SAN DIEGO ( TheStreet) -- Comcast (CMCSA) may not win regulator approval for its $45 billion merger with Time Warner Cable (TWC). But even if the government rejects the deal, Time Warner Cable's improving finances, and the existence of another suitor - Charter Communications (CHTR), offer upside to the stock.
Buckingham Research analyst James Ratcliffe raised his price target on Time Warner Cable to $187 from $183 on Monday citing Charter's continuing interest in buying the cable giant should the Federal Communications Commission, or the Justice Department, move to block the $45 billion Comcast/Time Warner Cable union.
A long-awaited final decision on the pending Time Warner Cable/Comcast tie-up is expected by mid-year, Comcast recently said. Time Warner Cable declined to comment.
The tie-up faces fierce opposition from rivals and consumer advocates who are concerned that the union of two cable powerhouses would put too much control of the country's broadband market into the hands of one giant. Last week, the California Public Utilities Commission called for the state to stop the Comcast and Time Warner Cable marriage in California.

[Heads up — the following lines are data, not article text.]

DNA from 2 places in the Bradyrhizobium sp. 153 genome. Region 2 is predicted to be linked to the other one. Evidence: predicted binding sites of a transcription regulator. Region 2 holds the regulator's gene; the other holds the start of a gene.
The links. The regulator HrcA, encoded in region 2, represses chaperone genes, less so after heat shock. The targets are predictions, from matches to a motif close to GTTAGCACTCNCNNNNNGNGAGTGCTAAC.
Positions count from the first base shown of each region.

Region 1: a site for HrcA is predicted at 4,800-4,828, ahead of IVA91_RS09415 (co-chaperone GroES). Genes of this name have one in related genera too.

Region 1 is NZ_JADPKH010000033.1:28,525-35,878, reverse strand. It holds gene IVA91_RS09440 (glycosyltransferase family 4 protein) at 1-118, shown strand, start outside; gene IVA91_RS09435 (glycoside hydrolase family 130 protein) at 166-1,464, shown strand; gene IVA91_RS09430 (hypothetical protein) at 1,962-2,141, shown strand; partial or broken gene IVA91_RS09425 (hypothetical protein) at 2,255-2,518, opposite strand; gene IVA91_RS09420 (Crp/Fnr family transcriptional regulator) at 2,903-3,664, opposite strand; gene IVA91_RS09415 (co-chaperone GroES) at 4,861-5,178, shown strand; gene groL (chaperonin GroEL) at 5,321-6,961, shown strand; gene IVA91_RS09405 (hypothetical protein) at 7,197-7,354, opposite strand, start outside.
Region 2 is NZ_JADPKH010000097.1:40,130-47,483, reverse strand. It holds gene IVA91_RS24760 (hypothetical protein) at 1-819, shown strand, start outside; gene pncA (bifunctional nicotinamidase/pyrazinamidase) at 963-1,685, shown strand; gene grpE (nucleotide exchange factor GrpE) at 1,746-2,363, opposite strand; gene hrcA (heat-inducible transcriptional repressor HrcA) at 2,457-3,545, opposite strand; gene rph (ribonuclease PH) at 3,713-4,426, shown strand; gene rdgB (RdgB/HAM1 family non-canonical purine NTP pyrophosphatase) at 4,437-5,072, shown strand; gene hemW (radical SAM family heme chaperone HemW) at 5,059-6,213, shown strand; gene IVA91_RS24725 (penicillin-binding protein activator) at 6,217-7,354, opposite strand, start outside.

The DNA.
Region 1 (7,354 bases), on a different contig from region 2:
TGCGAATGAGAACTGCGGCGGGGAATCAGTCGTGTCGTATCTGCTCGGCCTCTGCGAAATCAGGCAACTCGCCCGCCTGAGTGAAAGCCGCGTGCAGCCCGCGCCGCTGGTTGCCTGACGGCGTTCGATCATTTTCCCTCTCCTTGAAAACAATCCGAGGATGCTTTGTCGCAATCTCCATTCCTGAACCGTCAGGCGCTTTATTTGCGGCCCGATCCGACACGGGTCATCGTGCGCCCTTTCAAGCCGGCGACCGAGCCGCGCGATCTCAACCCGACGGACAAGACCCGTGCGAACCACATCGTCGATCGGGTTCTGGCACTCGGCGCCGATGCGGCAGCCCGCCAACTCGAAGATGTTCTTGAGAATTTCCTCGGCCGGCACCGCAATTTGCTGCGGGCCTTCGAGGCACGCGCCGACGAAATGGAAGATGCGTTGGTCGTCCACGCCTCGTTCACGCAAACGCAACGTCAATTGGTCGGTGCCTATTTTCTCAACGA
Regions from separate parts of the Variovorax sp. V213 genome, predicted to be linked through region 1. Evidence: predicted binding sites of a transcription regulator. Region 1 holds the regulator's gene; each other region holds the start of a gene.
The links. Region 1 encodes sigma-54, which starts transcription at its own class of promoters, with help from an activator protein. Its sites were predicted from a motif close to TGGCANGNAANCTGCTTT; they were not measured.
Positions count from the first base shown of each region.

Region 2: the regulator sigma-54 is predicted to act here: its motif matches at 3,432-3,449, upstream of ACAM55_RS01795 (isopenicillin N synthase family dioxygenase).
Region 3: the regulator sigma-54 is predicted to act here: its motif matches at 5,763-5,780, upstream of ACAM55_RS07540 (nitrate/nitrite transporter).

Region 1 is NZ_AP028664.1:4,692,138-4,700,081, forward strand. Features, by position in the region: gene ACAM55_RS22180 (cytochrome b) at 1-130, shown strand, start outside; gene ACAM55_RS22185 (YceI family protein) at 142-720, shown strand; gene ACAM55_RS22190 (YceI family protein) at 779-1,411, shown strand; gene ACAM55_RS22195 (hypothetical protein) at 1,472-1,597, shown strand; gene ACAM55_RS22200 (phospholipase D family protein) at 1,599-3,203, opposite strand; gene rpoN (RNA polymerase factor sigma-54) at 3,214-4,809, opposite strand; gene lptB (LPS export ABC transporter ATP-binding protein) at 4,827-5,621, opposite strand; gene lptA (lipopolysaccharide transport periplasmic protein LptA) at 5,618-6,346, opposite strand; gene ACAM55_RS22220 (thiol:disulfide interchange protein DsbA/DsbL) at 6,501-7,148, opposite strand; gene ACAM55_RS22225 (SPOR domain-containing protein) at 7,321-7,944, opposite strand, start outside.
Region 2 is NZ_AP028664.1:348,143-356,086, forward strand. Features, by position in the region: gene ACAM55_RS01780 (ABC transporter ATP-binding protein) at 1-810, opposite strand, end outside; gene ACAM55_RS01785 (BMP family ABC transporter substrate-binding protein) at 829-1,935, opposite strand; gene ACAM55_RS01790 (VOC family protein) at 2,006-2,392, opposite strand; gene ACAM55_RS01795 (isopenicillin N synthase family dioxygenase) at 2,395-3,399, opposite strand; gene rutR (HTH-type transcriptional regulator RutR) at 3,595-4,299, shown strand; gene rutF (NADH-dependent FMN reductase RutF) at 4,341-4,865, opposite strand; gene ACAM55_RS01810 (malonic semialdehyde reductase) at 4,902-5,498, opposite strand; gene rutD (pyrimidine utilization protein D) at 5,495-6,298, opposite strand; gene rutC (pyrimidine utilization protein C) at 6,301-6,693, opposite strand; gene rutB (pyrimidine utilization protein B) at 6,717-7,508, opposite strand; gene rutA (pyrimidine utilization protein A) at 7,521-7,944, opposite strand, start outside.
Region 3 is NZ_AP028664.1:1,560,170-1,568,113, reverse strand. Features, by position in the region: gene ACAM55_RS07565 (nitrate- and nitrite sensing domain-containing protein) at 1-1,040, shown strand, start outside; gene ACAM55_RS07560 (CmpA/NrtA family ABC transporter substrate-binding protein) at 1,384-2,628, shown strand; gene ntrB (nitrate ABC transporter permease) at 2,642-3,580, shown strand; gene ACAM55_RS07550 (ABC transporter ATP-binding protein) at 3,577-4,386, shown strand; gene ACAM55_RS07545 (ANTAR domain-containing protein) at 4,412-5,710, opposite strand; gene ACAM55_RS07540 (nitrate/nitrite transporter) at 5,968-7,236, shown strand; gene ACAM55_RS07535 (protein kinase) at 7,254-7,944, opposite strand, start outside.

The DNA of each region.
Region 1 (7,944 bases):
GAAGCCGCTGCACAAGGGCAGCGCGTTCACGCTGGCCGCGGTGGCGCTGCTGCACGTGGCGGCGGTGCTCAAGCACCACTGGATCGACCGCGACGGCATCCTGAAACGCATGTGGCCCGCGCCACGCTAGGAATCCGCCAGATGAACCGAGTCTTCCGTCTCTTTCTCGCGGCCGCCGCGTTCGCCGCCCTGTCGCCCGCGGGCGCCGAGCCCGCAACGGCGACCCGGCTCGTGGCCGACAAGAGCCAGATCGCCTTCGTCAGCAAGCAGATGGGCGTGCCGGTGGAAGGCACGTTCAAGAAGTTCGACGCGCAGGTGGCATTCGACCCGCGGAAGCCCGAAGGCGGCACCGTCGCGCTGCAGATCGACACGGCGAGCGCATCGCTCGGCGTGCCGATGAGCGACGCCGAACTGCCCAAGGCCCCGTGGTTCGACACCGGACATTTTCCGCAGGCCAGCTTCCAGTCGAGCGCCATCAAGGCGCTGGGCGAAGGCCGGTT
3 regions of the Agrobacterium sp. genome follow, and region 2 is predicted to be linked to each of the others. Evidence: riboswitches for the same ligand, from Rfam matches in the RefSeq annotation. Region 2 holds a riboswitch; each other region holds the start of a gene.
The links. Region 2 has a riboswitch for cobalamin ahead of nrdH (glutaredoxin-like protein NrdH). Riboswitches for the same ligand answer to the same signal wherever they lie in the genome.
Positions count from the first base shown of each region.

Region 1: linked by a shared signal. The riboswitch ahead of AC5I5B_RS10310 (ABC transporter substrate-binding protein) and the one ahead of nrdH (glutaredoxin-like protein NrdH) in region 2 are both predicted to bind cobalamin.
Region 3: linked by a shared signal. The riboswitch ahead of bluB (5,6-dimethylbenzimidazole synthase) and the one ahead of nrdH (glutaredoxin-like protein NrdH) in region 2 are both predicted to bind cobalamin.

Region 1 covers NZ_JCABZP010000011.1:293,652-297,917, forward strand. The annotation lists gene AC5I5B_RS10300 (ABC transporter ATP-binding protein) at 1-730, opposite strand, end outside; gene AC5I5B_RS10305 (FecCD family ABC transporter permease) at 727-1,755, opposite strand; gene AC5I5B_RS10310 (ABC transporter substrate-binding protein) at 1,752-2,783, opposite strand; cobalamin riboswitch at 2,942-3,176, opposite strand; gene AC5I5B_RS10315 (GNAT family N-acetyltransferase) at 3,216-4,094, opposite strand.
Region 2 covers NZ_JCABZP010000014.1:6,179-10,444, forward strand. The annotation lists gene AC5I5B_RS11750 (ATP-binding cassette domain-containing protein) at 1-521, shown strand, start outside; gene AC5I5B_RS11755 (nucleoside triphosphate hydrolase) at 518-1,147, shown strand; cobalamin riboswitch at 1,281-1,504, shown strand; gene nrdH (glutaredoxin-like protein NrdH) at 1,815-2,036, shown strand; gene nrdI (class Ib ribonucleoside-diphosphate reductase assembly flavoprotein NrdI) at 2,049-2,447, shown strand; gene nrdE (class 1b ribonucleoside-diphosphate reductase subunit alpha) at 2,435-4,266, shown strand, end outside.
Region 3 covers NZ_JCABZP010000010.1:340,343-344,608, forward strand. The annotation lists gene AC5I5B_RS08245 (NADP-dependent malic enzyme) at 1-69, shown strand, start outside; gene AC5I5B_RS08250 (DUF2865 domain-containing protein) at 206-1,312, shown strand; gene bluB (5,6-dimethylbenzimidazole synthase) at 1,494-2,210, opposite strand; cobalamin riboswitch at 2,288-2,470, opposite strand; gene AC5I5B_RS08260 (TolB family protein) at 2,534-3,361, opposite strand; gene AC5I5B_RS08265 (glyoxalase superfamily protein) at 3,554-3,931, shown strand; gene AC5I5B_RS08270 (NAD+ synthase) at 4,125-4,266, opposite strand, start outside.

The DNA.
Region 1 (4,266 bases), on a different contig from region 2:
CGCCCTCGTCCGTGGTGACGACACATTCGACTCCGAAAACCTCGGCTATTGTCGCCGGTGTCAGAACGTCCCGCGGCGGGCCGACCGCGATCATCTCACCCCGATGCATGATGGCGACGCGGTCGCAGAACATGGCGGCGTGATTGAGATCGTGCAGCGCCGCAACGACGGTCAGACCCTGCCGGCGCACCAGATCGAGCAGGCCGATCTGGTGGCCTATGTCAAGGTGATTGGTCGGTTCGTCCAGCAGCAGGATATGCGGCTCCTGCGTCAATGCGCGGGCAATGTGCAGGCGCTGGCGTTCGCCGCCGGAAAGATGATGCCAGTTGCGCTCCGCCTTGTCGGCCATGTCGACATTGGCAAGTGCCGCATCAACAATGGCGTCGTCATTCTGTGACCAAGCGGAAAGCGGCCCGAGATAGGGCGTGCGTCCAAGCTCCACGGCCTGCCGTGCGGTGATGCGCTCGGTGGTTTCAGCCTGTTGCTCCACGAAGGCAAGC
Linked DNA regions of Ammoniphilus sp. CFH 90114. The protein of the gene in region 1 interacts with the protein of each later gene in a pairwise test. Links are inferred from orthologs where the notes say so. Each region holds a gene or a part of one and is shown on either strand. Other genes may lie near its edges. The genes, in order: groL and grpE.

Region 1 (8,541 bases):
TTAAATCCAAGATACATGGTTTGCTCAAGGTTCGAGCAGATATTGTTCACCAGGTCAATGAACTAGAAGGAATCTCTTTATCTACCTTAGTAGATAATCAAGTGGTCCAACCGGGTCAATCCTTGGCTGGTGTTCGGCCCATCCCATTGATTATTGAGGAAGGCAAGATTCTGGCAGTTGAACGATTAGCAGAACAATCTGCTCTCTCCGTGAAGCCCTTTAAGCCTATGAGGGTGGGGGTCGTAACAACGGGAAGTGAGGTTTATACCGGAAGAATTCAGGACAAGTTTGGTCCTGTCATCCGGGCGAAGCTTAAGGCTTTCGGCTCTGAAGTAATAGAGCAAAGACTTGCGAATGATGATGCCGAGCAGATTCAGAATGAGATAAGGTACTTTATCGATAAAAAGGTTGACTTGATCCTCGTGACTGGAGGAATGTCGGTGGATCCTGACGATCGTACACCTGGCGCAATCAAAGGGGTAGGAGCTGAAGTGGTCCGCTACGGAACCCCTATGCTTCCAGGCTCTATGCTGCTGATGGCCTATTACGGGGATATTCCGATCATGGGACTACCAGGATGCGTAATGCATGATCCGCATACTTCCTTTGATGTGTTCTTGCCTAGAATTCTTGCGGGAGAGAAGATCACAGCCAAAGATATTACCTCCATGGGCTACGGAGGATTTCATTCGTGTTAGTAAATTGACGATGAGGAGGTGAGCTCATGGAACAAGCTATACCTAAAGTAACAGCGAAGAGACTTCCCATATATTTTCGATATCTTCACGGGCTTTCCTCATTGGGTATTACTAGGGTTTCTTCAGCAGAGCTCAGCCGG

Even so, investors are betting on the deal going through.
Time Warner Cable stock is up about 17% from February 13, 2014, when the merger was announced. Time Warner Cable shareholders would receive 2.875 shares of Comcast stock for each of their Time Warner Cable shares. Ratcliffe gives the deal an 85% chance of going through. Matthew Harrigan, an analyst at Wunderlich Securities, is somewhat less optimistic, putting the odds at 65%, in a phone interview.
But should the government block the deal, there is a 10% chance Charter will succeed in buying Time Warner Cable, Ratcliffe wrote in the report.
"We believe that Charter remains very interested in acquiring Time Warner Cable, should the Comcast transaction not go through," Ratcliffe wrote.
Charter put in a bid for Time Warner Cable in January 2014. That deal, which was worth $138 at the time, is now worth $157, thanks to Charter's improving stock price, Ratcliffe noted, though he would expect Charter to initially lower its offer.
At the same time, Time Warner's prospects as a standalone company are improving under new CEO Rob Marcus. In the fourth quarter the cable giant reported net customer additions of 67,000.
"Current management is doing a decent job turning around the company," Harrigan said. "The entire cable industry has a lot going for it."
Nonetheless, if Time Warner Cable is left at the altar, there would be a downside for the stock, though it would be "modest," Ratcliffe wrote.
"We believe downside is modest and view a $150 per share value as justified, given improved operating trends at Time Warner Cable," he wrote.